This workshop was special. First of all, it was stacked with giants: Billy Bragg and Sarah Harmer, along with the new generation, Lisa LeBlanc and Leonard Sumner. But secondly, it went on for twice as long (or twice as many songs) as most workshops, with Bragg hustling the group into doing four songs each instead of the usual two cycles.
There are two main meanings of the word "workshop" at folk festivals, and this was the second one — a classic song swap in which one person at a time plays and everyone else listens versus an anything-goes jam that brings together disparate sounds and influences. This kind of workshop is perhaps even harder to pull off, because it relies on a cumulative, collaborative build up of meaning.
Bragg kicked it off provocatively with "Sexuality" — yeah, sex is political — before Harmer kicked it up a notch by pulling out a brand new song she'd written about the Line 9 pipeline that already somehow sounded worn-in on its first play. If Harmer gets you with gentleness, Anishinaabe singer Leonard Sumner, who came next, gets you by going full throttle at the issues — murdered and missing Indigenous women, for instance. His songs are a heartfelt explosion of folk and hip-hop hybrids, framed by spoken word. LeBlanc, the fourth singer in the round, perched at the edge of the stage with her banjo, was sheepish every time the mic was passed to her. "Here's a song about a gold digger," she said, before launching into "Gold Diggin' Hoedown" off her EP Highways, Heartaches and Time Well Wasted. Her contributions, which stuck out, also functioned as momentary reprieves from the intensity of the workshop, especially after Sumner; she was a light-hearted foil for the rest.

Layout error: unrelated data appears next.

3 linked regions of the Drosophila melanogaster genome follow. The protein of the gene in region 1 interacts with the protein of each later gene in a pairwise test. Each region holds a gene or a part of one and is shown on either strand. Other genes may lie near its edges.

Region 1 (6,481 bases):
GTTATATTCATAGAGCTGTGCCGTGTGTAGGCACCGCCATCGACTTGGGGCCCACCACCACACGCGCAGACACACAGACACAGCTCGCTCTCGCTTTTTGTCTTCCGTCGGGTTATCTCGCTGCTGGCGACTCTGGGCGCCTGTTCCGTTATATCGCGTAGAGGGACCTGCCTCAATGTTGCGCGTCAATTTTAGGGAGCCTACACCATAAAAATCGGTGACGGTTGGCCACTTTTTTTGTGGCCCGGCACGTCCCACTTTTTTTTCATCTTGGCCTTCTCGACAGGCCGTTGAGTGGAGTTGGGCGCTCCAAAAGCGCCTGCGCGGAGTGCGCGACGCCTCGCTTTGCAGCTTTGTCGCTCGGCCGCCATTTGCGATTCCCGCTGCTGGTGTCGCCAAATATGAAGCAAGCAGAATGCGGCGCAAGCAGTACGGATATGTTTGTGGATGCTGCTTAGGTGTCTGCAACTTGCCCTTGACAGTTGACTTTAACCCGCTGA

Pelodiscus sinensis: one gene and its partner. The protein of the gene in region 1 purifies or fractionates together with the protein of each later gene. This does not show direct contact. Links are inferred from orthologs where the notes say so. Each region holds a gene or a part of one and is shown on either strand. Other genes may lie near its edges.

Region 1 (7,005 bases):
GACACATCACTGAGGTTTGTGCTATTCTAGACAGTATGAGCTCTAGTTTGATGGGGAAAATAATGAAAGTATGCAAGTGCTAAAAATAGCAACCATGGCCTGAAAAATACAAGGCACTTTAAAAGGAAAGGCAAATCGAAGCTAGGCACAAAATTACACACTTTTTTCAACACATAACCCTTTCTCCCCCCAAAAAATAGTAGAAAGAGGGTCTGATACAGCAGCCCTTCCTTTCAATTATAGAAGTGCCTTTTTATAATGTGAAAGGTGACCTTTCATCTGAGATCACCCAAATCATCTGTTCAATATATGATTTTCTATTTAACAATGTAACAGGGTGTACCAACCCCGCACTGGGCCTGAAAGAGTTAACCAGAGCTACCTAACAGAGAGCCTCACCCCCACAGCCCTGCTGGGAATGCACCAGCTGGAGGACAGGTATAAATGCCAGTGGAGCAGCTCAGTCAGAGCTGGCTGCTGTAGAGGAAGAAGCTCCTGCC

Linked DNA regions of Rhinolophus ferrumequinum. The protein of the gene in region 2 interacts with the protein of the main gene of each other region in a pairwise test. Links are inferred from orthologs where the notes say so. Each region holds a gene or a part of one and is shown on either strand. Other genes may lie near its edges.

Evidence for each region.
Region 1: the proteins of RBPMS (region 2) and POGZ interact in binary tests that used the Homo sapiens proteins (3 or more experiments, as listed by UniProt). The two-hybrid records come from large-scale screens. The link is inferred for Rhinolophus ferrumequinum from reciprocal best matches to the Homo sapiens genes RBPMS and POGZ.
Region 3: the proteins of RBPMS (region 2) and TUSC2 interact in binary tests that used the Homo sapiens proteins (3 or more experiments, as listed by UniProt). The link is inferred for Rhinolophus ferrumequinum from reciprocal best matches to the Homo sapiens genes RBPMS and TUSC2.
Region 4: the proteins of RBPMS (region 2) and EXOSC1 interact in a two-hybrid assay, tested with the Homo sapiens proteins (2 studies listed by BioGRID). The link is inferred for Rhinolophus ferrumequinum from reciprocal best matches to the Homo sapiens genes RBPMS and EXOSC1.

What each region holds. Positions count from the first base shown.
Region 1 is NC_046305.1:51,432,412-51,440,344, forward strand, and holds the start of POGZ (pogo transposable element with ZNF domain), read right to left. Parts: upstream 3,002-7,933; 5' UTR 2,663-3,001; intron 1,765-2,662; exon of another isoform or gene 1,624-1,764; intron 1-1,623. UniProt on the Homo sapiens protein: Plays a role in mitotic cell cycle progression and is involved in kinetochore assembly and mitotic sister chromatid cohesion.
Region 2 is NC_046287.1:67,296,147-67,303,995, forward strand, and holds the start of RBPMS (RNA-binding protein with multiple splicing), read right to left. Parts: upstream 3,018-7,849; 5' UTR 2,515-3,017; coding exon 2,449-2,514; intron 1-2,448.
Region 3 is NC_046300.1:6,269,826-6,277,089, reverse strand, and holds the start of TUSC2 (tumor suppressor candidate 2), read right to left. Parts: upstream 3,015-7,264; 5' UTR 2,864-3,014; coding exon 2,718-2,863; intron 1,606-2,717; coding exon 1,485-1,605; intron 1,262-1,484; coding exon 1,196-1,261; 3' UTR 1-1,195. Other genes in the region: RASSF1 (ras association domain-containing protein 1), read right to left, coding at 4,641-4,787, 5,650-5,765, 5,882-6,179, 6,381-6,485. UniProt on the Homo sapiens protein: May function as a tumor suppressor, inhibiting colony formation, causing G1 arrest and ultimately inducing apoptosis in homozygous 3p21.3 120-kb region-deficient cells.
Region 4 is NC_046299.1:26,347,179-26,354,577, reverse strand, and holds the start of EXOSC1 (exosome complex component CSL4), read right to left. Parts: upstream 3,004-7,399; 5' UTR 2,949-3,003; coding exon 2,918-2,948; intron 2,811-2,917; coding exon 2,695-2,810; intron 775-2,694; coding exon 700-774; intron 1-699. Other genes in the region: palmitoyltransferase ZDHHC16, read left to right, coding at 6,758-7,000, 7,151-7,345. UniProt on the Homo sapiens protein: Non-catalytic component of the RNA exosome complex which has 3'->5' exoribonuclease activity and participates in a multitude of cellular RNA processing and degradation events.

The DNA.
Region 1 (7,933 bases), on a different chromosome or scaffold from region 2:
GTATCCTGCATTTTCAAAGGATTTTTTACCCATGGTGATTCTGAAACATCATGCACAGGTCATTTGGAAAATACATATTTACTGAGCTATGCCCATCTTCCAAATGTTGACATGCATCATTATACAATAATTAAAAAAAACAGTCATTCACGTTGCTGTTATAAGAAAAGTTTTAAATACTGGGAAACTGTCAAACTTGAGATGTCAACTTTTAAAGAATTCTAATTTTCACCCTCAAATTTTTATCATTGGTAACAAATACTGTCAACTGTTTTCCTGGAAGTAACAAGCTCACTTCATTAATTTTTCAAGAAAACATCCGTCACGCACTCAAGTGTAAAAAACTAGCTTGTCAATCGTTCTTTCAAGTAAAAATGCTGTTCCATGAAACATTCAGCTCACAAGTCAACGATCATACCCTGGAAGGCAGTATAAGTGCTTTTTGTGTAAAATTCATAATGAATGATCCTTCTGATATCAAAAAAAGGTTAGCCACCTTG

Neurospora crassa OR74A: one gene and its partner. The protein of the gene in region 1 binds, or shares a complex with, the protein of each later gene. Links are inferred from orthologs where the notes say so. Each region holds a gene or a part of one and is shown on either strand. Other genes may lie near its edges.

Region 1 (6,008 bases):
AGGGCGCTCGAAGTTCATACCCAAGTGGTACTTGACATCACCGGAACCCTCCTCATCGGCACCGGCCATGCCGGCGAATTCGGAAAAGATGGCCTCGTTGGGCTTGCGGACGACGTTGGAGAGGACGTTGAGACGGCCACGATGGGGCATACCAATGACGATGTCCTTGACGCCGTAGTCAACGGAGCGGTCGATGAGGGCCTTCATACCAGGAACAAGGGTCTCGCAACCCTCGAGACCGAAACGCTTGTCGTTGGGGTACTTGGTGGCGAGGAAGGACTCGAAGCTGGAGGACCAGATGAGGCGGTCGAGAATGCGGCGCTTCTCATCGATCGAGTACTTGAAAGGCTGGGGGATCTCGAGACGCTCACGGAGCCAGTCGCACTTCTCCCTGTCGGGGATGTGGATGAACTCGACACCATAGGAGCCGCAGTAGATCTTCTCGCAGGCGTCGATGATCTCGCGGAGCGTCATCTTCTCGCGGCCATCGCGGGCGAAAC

For the second round, Bragg played a new song, "King Tide and the Sunny Day Flood," which he introduced by talking about how in Florida they are planning to raise the roads, but not houses, by a meter: "Looks like global warming is a class issue as well, kids," he said. Harmer countered with a song about the people and friendships and solidarity and community that emerge from being involved in protest movements ("The Ring"), and Sumner played a song remembering Winnipeg's 'Homeless Hero,' Faron Hall, who drowned in the Red River — the same river in which he had risked his life previously saving two other people. LeBlanc, in a typically incongruous manner, played her lonesome version of traditional folk song "Katie Cruel."
But that gave Bragg a segue: "I'll tell you what's cruel," he said. "Brexit. It's robbed us of our superiority over Americans." He then launched into Anaïs Mitchell's classic-sounding (yet seven-year-old) "Why We Build the Wall," apropos today given the Syrian refugee crisis and the wall a certain fool wants to build between the U.S. and the Mexican border. Harmer played "Resist War," by Chris Brown, and then Sumner stole the show.
"I wrote this song when I was an angry young man… a few weeks ago," he joked, and received a standing ovation for his flowing "The One." LeBlanc was forced to follow up with "I Love You, I Don't Love You, I Don't Know" off her Polaris shortlisted LP, Why You Wanna Leave, Runaway Queen?
Bragg saved his fantastic update of Bob Dylan's "The Times They Are A-Changin'" ("The Times They Are A-Changin' Back"), written in response to Trump's inaugural speech, for the bonus round, proving what a resilient structure that song has; it was a powerful moment. Harmer Sang her "Escarpment Blues" and Sumner played "I Know You're Sorry," which ended in traditional chanting. LeBlanc, ever light-hearted, closed the workshop off with "You Look Like Trouble (But I Guess I Do Too)." It was like someone hadn't given her the political song memo, or if they had, she didn't have any to deliver; and yet, there's a tenuous connection between how ungrounded our personal lives are and these uncertain, disconnected times.